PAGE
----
Newspaper or publication: Liberator

Speech addressing the current question of "what is to be done with the free colored people?" At the time, there were several issues regarding what would happen to the country if the slaves were set free. The speaker addressed the national fears; amalgamation; ideas regarding colonization or "removal"; and irrational concerns about violence. He assured his audience that both races were capable of living together in harmony.

Description of file(s): PDF 18 page, 5,281 word document (text and images)

Title: John Sweat Rock

Speaker or author: Rock, John S. (John Sweat), 1825-1866

Newspaper or publication: Christian Recorder (1852 - 1856)

Brief overview of a speech regarding the refusal of the government to arm and accept as soldiers African Americans during the Civil War. This situation would alter as the war neared its end.

Description of file(s): PDF 2 page, 440 word document (text and images)

Title: Mrs. William H. Butler

Speaker or author: Butler, Mrs. William H.

Newspaper or publication: Weekly Anglo-African (1859 - 1862)

Short speech in which the speaker encourages the members of the Clinton Lyceum to live in harmony and peace as the Civil War continues on around them. (Includes MP3 audio file.)

Description of file(s): MP3 spoken word audio recording

Title: Northern Star and Freemen's Advocate - February 3, 1842

Speaker or author: S.

Newspaper or publication: Northern Star and Freemen's Advocate (1842 18??)

The writer alerts his readers to the fact that even though the slave trade is now illegal, slaves continue to be transported from Africa to the U.S.

Description of file(s): one scanned newspaper column

Subtitle: Gaines' last Letter on "en masse" Emigration.

Title: Provincial Freeman - April 21, 1855

Speaker or author: S.

Newspaper or publication: Provincial Freeman (1853 - 1859)

The writer comments on a letter regarding Canadian immigration of fugitive slaves written by Mr. Gaines, U.S. politician. He emphasizes the discrepancies in Mr. Gaines' thinking and political rhetoric.

Description of file(s): three scanned newspaper pages (five columns)

Subtitle: Mrs. Douglass on Amalgamation.

Title: Provincial Freeman - December 16, 1854

Speaker or author: S.

Newspaper or publication: Provincial Freeman (1853 - 1859)

The writer comments on an article by Mrs. Douglass' (possibly Sarah Douglass) that blames the problems of race relationships in the U.S. on amalgamation, the mixing of races through what she believes is illicit behavior. The writer notes that Mrs. Douglass assumes that if a man and woman are of different races that there couldn't possibly be love involved; one must be the victim of the other. Her article implies that people of African descent are too inferior to even be considered worthy of love from their white fellow human beings. The writer notes that this idea detracts from the real problem which is the system of slavery itself.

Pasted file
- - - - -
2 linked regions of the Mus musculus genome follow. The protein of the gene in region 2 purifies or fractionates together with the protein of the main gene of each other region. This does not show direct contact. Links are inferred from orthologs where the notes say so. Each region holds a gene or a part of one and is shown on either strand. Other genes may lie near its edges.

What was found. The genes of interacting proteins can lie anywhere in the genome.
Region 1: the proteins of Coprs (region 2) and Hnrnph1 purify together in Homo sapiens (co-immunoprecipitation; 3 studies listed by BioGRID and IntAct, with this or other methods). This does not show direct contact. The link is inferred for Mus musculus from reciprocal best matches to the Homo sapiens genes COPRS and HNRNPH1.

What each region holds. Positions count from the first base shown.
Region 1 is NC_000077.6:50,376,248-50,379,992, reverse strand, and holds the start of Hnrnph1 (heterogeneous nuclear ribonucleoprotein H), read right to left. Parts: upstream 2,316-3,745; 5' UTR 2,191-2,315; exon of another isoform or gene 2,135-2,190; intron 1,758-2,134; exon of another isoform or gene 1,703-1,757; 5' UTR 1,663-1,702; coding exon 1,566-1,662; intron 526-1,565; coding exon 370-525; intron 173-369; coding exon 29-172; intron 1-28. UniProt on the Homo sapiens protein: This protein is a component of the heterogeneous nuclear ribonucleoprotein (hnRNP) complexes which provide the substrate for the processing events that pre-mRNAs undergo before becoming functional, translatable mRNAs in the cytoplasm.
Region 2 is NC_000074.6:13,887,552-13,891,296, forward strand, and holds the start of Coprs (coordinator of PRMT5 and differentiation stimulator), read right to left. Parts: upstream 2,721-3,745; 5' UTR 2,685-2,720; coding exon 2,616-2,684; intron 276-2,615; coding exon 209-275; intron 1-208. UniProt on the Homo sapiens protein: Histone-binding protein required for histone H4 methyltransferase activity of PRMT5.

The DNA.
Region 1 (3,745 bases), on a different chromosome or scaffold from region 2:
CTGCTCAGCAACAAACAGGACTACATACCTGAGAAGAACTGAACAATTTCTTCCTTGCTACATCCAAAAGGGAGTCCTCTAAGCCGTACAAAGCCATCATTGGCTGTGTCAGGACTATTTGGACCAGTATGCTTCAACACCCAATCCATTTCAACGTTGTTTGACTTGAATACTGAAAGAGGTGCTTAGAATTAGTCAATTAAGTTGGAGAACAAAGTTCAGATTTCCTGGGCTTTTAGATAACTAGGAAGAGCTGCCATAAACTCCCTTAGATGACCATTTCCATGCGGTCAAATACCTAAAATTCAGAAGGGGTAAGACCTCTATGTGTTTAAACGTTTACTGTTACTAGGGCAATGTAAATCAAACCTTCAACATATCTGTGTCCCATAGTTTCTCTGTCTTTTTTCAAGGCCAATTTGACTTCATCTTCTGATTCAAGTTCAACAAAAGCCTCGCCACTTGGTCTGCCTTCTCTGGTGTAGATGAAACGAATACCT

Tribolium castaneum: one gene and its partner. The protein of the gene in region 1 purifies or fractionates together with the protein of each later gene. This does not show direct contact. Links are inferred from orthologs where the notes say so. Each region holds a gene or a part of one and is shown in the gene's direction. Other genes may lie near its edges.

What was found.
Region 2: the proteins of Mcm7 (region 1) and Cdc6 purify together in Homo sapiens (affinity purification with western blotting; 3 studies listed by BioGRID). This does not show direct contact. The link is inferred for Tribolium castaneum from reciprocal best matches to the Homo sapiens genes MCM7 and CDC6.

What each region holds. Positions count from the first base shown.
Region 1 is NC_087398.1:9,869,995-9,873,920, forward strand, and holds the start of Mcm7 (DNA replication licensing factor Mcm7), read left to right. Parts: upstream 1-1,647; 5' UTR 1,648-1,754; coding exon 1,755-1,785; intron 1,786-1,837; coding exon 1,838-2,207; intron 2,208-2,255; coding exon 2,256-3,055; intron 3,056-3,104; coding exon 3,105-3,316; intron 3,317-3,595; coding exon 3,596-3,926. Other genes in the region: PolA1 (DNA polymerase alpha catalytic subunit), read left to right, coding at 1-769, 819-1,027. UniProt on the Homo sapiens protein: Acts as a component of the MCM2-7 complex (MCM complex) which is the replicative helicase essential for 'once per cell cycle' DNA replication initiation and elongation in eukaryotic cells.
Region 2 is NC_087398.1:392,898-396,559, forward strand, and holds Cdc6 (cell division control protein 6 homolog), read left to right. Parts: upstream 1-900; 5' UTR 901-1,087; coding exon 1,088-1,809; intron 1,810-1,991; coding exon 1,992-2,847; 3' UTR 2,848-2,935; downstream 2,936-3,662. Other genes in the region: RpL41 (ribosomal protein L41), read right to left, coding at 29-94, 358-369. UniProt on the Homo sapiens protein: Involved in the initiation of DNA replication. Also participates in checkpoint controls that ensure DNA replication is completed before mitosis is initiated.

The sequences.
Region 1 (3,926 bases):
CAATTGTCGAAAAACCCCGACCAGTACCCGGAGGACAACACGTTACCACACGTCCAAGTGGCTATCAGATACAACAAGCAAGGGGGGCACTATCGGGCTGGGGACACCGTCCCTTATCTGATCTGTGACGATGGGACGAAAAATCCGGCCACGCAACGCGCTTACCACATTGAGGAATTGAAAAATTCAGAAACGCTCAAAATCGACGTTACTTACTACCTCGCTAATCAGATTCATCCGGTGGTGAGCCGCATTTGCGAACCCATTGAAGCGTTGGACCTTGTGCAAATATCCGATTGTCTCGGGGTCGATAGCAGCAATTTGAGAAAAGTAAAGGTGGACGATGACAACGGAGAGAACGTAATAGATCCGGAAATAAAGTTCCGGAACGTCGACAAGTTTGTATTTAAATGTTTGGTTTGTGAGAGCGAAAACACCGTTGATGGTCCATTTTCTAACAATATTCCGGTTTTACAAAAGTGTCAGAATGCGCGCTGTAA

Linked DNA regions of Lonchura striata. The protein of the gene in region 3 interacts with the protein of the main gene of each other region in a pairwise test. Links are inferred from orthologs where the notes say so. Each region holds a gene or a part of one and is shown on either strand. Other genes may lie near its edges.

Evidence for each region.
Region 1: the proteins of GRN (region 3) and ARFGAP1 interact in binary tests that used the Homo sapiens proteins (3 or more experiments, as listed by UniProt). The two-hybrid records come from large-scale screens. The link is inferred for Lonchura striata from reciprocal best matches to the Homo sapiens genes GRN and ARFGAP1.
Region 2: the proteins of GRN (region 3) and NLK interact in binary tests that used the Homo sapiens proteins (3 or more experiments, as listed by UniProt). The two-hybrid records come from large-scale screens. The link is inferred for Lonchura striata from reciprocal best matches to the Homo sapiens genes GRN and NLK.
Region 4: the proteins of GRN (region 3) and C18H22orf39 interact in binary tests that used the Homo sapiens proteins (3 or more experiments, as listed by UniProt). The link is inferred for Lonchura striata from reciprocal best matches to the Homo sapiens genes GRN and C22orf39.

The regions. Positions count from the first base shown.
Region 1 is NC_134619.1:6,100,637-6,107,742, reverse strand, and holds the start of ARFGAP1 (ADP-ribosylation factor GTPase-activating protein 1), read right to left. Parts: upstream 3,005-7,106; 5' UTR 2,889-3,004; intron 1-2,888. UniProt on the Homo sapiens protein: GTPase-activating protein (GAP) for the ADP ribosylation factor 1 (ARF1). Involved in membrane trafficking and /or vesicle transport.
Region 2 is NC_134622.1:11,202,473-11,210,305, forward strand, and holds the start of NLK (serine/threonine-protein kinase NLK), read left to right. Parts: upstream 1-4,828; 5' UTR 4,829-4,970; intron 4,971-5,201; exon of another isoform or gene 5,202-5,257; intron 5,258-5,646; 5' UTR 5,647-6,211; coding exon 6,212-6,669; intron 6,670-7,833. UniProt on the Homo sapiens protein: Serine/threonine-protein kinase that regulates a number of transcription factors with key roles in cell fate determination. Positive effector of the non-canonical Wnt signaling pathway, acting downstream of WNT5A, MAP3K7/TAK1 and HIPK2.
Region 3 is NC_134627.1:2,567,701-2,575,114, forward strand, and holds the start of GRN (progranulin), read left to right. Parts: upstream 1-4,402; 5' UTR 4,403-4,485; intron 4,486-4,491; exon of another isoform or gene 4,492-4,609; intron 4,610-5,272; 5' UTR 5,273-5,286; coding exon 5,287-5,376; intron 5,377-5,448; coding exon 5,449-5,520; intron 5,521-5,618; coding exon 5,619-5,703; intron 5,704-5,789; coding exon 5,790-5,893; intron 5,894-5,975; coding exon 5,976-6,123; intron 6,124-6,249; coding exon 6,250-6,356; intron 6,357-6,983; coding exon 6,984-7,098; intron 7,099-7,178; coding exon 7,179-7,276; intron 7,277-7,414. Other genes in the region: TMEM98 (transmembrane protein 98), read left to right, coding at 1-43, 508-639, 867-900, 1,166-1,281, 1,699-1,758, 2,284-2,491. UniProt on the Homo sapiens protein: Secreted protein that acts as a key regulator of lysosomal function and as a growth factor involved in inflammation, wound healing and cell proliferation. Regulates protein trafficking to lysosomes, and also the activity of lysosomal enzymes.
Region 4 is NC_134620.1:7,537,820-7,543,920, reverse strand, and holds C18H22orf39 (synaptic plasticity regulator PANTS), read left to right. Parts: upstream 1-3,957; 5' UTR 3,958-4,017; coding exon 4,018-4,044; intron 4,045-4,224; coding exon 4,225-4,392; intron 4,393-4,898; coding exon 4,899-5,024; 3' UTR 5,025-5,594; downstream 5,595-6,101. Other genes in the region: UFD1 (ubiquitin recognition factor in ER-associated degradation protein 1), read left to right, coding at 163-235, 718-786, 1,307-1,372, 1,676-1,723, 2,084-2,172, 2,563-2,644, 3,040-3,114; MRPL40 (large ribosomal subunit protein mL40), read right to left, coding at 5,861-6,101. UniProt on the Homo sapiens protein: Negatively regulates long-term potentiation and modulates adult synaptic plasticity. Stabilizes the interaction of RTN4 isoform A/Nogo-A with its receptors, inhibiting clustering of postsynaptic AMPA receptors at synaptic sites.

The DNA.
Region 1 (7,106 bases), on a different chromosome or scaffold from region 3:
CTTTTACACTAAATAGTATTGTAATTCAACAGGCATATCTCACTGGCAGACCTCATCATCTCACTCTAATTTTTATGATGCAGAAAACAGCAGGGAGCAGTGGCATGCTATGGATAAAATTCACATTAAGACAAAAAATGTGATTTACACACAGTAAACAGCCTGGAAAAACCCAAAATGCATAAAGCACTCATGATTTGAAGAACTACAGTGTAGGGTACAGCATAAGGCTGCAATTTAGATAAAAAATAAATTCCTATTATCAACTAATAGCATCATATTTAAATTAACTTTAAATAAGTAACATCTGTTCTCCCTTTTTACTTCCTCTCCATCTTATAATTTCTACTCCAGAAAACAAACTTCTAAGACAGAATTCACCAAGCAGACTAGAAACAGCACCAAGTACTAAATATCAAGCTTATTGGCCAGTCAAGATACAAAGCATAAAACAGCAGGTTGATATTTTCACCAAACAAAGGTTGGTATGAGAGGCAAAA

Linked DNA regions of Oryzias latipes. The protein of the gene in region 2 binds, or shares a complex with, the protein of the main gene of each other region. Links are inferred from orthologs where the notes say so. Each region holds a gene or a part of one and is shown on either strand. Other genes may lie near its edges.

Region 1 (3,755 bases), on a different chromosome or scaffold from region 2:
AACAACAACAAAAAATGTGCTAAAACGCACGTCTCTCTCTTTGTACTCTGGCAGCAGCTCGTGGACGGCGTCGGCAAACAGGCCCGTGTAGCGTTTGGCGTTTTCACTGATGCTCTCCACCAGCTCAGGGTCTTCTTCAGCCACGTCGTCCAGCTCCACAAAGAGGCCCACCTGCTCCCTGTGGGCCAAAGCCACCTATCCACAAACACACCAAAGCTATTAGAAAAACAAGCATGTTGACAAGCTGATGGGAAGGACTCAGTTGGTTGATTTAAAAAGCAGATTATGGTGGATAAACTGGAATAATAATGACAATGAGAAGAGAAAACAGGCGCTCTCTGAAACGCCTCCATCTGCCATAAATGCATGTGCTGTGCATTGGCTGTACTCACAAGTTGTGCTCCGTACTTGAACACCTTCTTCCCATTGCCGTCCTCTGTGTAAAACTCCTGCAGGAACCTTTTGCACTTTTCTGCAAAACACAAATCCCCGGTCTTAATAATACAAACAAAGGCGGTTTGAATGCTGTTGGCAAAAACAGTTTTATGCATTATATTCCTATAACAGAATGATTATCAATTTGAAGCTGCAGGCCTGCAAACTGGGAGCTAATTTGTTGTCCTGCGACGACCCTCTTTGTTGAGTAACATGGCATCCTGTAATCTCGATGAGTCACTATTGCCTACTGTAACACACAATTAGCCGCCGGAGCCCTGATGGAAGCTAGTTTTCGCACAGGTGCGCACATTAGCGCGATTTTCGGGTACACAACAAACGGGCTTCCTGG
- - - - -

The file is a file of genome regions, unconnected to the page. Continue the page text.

Description of file(s): two scanned, two columned, newspaper pages

Title: Provincial Freeman - December 16, 1854

Speaker or author: S.

Newspaper or publication: Provincial Freeman (1853 - 1859)

The writer provides a brief overview of the president's message before Congress that focused mostly on events taking place in Greytown (probably Nicaragua).

Description of file(s): one scanned newspaper column

Title: Provincial Freeman - December 23, 1854

Speaker or author: S.

Newspaper or publication: Provincial Freeman (1853 - 1859)

As conditions deteriorate in the U.S. for free African Americans, the idea of immigration to Canada seems more and more attractive.

Description of file(s): one scanned, two columned, newspaper page

Subtitle: Old Winter has come again, alack!

Title: Provincial Freeman - December 9, 1854

Speaker or author: S.

Newspaper or publication: Provincial Freeman (1853 - 1859)

The writer reminds his readers that even though the seasons change, poverty is always there, and always the same.

Description of file(s): one scanned newspaper column

Title: Provincial Freeman - January 13, 1855

Speaker or author: S.

Newspaper or publication: Provincial Freeman (1853 - 1859)

The writer responds to an article published in another newspaper regarding the current debate over the idea of people of African descent immigrating to Canada.

Description of file(s): one scanned, two columned, newspaper page

Subtitle: A Plan to Kidnap Fugitives.

Title: Provincial Freeman - January 20, 1855

Speaker or author: S.

Newspaper or publication: Provincial Freeman (1853 - 1859)

The writer warns his readers of a scheme that may be underway in the U.S. to capture fugitive slaves as they reach the Canadian border.

Description of file(s): one scanned newspaper column

Title: Provincial Freeman - January 20, 1855

Speaker or author: S.

Newspaper or publication: Provincial Freeman (1853 - 1859)

The writer discusses various political views on immigration, prejudice, and abolitionism currently held in the U.S. He informs his readers that some people who claim to be abolitionists and Emigrationists are actually motivated by a prejudice against those of African descent.

Description of file(s): two scanned, two columned, newspaper pages

Title: Provincial Freeman - January 27, 1855

Speaker or author: S.

Newspaper or publication: Provincial Freeman (1853 - 1859)

The writer discusses the recent proposal by the state of Delaware to allow free African Americans to enter the state without being fined. This would revise the current law which forbids this. The writer points out that the state goverment is focusing on the potential economic advantages of this type of revision.

Description of file(s): two scanned newspaper pages (three columns)